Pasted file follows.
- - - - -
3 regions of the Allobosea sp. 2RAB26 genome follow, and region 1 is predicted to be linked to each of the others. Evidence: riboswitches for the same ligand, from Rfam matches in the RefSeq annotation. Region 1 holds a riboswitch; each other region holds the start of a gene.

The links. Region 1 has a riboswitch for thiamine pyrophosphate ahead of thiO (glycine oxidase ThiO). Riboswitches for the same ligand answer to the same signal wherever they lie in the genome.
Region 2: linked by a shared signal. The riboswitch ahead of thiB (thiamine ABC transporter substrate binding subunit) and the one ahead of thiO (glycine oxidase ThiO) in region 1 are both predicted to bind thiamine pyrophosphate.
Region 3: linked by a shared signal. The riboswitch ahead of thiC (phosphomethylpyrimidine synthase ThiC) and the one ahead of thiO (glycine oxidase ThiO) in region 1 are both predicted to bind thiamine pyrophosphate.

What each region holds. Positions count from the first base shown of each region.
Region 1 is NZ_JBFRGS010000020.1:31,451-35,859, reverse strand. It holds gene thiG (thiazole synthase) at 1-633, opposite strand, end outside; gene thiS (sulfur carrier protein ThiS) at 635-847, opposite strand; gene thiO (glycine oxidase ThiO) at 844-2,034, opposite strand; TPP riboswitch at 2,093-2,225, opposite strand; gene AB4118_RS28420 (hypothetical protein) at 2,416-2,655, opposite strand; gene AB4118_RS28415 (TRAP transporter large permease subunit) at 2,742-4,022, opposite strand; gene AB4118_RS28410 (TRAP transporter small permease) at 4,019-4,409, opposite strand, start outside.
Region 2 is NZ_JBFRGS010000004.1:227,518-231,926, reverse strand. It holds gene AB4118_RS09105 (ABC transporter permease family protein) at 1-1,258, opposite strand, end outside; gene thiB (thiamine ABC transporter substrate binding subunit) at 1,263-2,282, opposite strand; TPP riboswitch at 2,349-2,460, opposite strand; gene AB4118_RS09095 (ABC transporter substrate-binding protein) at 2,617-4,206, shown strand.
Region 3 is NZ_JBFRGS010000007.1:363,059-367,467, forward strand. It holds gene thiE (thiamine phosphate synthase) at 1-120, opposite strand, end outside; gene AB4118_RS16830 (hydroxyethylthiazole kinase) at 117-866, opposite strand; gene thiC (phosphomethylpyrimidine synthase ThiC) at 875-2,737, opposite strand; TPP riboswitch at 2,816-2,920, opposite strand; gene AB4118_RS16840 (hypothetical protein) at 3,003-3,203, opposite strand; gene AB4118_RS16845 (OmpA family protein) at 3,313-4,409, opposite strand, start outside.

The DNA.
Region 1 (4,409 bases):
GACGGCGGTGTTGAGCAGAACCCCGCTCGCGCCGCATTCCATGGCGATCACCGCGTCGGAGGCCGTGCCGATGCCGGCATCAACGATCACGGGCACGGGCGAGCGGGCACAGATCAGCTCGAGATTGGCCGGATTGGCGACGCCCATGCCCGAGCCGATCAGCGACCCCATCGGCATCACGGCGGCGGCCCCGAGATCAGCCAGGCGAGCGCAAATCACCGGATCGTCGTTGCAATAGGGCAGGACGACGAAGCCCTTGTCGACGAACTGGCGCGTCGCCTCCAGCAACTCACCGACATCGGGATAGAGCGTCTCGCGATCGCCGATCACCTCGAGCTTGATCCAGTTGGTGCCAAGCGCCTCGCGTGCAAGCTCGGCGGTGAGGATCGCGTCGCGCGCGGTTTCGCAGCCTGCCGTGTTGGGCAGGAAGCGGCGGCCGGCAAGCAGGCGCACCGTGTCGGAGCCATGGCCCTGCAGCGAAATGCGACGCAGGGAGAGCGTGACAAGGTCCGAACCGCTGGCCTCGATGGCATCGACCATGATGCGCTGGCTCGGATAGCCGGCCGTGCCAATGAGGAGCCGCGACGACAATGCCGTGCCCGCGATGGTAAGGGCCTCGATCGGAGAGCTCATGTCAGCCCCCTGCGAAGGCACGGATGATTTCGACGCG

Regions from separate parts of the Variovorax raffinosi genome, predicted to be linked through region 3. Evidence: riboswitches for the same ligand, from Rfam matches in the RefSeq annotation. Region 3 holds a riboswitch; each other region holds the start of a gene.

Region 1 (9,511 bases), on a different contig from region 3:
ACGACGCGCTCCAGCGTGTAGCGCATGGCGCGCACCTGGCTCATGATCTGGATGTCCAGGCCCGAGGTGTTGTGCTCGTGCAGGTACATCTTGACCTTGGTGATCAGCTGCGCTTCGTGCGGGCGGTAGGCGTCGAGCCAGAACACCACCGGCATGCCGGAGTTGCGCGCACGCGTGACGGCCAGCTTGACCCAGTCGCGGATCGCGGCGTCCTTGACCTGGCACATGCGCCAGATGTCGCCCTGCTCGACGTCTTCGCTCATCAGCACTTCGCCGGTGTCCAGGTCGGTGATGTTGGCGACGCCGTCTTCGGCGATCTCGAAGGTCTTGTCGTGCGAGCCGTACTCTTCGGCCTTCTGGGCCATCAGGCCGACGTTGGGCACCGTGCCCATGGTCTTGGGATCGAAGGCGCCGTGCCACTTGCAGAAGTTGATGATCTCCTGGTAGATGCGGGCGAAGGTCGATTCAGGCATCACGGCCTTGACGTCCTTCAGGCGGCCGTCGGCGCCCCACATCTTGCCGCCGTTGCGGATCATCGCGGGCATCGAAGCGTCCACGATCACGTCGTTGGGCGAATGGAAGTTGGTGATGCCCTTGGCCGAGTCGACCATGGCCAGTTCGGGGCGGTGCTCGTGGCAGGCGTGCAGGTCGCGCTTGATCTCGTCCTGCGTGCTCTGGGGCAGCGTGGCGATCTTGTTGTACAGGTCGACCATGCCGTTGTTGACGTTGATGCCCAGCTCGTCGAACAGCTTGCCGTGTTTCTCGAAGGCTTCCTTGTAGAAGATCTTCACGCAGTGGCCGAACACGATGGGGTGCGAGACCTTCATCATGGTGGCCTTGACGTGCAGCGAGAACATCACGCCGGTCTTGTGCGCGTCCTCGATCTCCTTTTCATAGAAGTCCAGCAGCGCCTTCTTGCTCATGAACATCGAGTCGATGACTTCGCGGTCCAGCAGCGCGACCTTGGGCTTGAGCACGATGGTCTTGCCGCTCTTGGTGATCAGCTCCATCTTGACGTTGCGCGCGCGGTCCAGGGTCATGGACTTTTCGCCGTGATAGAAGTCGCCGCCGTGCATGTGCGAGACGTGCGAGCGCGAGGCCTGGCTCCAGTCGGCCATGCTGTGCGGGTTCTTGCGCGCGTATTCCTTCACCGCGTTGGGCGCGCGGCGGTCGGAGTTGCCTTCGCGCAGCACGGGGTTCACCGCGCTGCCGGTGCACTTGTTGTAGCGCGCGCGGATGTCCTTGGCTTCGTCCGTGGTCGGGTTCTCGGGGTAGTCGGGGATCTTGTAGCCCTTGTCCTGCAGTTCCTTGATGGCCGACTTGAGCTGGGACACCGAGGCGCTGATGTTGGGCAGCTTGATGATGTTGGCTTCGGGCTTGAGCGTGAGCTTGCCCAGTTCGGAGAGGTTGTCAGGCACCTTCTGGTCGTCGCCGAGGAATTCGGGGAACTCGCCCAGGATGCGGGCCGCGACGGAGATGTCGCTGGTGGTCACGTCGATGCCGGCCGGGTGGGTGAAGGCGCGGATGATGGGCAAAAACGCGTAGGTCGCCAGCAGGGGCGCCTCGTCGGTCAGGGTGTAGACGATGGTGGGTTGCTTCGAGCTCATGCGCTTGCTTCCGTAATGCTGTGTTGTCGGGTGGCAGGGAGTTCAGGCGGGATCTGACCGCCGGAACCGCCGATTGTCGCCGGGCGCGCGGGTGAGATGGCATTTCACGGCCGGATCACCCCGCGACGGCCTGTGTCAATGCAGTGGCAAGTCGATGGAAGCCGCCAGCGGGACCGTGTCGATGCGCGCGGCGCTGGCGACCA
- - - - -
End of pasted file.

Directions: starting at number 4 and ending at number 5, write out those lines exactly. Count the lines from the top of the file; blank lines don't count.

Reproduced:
Region 3: linked by a shared signal. The riboswitch ahead of thiC (phosphomethylpyrimidine synthase ThiC) and the one ahead of thiO (glycine oxidase ThiO) in region 1 are both predicted to bind thiamine pyrophosphate.

What each region holds. Positions count from the first base shown of each region.